Sketch by Goodwyn, Mills & Cawood
Hoover Event Center exterior 1
Here's an external sketch of the planned indoor event center being built next to Hoover Metropolitan Stadium.
The Hoover City Council tonight agreed to pay $20.3 million for a “general works” construction package for the new sports complex being built next to Hoover Metropolitan Stadium.
That is $1.9 million more than budgeted for that construction package, but $1.83 million less than the amount originally proposed by the low bidder for the project, M.J. Harris Construction Services.
City officials decided to eliminate the slab and rooftop air conditioning unit for a sports performance facility that likely will be rented out to a private company, Hoover Executive Director Allen Pate said. Those costs likely will be passed onto the private company.
They also changed the design for a covered canopy that will go between the Hoover Met and the new 155,000-square-foot indoor event center, Pate said. That canopy will still be built, but it will be a lesser canopy than originally designed, he said.
Stephen Franklin of Brasfield & Gorrie, the construction manager for the city, said the city also was able to save about $1.7 million through value engineering. For example, they chose to use less expensive materials for some parts of the construction, such as light fixtures, Franklin said.
Hoover Council President Jack Wright said even though the project was over budget, he was satisfied that city officials were able to cut back some of the costs on the project through value engineering.
The City Council postponed a vote on the general works construction package for two weeks to achieve the savings.
“We’re kind of committed” to the project, Wright said. “We’d like to go ahead and get the building going.”
The $20.3 million is just a part of the overall cost for the 124-acre sports complex. The total cost is projected to be about $76 million.
The council already has awarded a $3.9 million contract to C.S. Beatty Construction for a partial relocation and expansion of the Hoover RV Park, a $3.37 million contract to Dunn Construction Co. for the pre-engineered metal building that will serve as the indoor event center and a $2.36 million contract to Rabren General Contractors to do the foundation work and concrete pad for the event center.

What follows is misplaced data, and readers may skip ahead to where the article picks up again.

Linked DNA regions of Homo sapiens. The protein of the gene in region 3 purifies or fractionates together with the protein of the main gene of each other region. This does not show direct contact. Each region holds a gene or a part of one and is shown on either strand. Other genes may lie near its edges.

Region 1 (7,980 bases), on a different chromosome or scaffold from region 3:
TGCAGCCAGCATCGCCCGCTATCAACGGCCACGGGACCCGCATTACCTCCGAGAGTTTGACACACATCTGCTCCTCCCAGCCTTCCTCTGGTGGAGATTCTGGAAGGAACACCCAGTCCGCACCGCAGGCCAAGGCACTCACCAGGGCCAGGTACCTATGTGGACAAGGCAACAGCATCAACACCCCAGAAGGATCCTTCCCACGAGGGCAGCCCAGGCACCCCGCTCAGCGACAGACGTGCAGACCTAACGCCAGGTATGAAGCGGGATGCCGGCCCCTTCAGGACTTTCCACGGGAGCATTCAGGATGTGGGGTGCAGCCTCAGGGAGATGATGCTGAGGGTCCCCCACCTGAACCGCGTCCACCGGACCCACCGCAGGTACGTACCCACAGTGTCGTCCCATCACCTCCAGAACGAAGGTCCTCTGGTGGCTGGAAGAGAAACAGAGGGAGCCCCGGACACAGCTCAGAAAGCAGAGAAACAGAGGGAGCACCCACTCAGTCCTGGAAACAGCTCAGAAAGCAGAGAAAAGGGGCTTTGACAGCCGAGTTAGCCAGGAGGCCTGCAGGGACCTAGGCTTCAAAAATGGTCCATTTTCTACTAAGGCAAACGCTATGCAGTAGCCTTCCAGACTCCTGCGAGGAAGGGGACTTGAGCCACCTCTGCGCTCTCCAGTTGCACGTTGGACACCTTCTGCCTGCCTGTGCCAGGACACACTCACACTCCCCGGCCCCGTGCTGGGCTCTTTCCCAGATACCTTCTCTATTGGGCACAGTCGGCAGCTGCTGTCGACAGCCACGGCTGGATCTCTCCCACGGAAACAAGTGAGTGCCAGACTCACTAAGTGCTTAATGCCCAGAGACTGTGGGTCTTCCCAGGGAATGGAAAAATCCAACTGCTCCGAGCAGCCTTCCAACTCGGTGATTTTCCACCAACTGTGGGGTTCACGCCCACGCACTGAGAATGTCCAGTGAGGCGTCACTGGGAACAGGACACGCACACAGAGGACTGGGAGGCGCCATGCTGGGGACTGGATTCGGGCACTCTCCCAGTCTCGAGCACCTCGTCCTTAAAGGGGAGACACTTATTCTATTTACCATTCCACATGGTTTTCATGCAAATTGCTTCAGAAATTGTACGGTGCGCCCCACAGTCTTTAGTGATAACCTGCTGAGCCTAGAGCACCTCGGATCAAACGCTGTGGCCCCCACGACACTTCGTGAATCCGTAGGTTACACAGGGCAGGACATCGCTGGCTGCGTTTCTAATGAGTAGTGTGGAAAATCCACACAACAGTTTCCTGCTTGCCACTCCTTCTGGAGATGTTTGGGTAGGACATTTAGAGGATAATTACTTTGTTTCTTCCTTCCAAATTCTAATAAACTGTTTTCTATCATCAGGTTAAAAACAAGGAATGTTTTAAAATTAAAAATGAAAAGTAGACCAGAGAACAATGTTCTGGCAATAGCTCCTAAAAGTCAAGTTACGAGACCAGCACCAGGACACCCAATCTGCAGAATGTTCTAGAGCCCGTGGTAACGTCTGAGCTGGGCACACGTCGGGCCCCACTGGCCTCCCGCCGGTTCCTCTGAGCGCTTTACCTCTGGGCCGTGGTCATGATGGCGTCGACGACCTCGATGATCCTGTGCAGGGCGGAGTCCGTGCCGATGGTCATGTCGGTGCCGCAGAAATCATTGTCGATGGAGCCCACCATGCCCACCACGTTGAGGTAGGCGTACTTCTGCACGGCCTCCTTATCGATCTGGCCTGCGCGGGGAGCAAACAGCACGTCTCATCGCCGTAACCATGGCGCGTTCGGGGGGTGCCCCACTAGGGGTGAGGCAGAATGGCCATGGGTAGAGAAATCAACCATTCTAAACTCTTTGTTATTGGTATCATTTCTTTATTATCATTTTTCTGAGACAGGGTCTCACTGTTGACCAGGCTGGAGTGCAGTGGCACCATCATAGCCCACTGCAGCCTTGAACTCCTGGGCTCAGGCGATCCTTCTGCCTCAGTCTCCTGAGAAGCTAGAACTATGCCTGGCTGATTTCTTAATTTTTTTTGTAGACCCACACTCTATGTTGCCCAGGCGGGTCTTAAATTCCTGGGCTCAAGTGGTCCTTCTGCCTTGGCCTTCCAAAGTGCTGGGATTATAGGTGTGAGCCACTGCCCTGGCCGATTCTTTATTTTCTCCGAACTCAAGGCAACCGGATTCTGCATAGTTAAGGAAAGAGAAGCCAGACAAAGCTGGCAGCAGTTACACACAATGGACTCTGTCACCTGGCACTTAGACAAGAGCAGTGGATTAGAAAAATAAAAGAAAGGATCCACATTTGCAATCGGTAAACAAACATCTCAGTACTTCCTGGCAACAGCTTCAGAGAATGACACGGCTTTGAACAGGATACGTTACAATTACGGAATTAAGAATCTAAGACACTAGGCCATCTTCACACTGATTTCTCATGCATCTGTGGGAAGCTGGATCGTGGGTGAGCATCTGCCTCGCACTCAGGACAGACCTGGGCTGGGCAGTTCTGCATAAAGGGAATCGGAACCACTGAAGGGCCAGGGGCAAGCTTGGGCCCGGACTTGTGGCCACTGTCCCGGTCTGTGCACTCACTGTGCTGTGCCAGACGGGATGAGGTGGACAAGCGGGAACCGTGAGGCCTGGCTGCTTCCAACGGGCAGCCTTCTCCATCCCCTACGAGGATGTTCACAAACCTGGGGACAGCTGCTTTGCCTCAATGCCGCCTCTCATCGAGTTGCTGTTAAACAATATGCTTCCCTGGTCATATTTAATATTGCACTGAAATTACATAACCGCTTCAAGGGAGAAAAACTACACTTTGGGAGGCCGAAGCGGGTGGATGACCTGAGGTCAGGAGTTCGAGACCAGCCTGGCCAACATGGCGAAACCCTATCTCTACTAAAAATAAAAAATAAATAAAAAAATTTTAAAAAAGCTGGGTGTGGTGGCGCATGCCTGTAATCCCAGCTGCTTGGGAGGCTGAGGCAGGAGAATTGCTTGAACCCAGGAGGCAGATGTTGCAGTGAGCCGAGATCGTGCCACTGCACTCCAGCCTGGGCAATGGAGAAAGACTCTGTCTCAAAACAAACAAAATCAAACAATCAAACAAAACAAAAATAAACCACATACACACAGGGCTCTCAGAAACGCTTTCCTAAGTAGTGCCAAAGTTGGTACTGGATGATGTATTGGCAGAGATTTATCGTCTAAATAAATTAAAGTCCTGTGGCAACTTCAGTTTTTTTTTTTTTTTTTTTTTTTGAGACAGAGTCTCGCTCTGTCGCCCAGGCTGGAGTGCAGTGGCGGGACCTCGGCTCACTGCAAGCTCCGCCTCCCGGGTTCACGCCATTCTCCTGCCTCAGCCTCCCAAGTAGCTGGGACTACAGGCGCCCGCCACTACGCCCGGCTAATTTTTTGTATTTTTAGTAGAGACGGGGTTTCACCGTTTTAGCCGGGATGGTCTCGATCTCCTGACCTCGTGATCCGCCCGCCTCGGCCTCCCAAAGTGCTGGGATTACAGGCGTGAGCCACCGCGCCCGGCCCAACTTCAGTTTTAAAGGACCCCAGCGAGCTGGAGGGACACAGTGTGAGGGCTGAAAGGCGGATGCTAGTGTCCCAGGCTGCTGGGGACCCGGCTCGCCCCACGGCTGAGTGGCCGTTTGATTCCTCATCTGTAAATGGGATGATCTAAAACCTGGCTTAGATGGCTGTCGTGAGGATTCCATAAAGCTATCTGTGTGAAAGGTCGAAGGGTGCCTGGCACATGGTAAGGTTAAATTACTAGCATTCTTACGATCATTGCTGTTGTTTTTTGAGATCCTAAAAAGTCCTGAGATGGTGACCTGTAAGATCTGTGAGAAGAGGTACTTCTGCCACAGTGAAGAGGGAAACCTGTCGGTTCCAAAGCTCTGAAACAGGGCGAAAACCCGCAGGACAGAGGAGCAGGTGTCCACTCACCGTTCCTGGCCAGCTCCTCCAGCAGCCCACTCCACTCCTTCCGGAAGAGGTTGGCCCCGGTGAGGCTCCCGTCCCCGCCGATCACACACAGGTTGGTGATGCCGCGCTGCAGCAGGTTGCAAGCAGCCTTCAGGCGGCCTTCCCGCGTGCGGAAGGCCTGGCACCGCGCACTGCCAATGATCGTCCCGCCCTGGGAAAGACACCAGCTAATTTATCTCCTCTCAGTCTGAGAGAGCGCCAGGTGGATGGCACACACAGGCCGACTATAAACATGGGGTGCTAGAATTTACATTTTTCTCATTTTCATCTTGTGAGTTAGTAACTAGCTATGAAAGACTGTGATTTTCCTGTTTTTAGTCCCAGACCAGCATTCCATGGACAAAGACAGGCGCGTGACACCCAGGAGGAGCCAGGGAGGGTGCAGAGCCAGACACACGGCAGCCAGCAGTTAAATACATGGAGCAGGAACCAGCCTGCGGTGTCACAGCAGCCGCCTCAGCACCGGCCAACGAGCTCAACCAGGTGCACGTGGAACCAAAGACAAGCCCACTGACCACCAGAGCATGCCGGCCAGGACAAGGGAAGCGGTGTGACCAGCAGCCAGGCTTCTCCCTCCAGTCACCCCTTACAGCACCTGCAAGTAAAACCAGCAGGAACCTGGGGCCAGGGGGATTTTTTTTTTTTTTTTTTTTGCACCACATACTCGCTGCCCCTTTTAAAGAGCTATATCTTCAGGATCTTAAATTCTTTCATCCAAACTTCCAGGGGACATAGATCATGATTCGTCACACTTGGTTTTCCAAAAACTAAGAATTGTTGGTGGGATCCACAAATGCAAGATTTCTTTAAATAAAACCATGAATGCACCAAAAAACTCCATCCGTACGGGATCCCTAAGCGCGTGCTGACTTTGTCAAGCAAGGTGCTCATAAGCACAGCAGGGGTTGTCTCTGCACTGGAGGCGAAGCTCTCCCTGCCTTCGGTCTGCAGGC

The complex also is scheduled to include five college-size baseball fields, five soccer/lacrosse/football fields, 16 tennis courts, a pro shop, a 2-mile walking track, playground and splash pad.
The vote to approve the general works construction package was unanimous, but Councilman John Greene voted against a separate $488,698 contract to renovate the locker rooms and a storage facility on the pool deck at the Hoover Recreation Center.
Greene once again compared this expenditure to the amount of money the City Council is allocating to the Hoover school system. Greene repeatedly has said the city should be giving more money to the school system, and he previously voted against the 2016 budget in protest.
Greene asked Hoover Parks and Recreation Director Craig Moss whether there would be any danger to the public if these renovations were not completed. Moss said some of the cracked tiles in the shower area of the locker rooms could be a danger to the public.
The renovation work will include a complete renovation of locker rooms for both men and women, including new lockers, countertops, toilets and tile, Moss said. A lot of the tiles are damaged and need to be repaired, he said. The renovation also should help bring the locker rooms in total compliance with the Americans with Disabilities Act, he said.
The condition of the locker room has been the No. 1 complaint of Rec Center users, Moss said. “We’ve been dealing with this about two years now,” he said. “Most people judge a facility by its locker rooms, but our locker rooms are in pretty bad shape.”
More than 500 people a day use the locker rooms, and overall Rec Center membership has grown to about 8,500 members, Moss said.
Greene noted there are nearly 14,000 students in Hoover schools.
In other business tonight, the Hoover City Council:
- Rejected a $39,950 bid for an aeration machine for Hoover sports fields because there was only one bidder (River Region Sports Fields) and authorized the mayor to negotiate a sales price with that bidder not to exceed the quoted bid amount.
- Recognized the Hoover 12U Strykers softball team for winning the United States Specialty Sports Association’s World Series for their age group.
- Authorized the city to cut the grass and weeds at 1536 Holly Road and 512 Oakline Drive and bill the property owners for the work due to the properties being a public nuisance.
- Appointed 129 people to serve as poll workers in the Aug. 23 municipal election and agreed to pay the inspectors and returning officers $200 each, all other election clerks $150 each, plus $25 for attending a poll workers school.
- Annexed two single-family homes at 3425 Laurel View Lane and 3546 William and Mary Road.
- Agreed to allow the sale of liquor at a new Outback Steakhouse at 3440 Galleria Circle.
- Set a public hearing to consider a request to rezone about nine acres at 821 Alford Avenue and 2120 Tyler Road from an agricultural district to a planned residential development district. The property is owned by R.W. Carlton and Patricia Clark, and the Hoover Planning and Zoning Commission is scheduled to consider the request first on Aug. 8.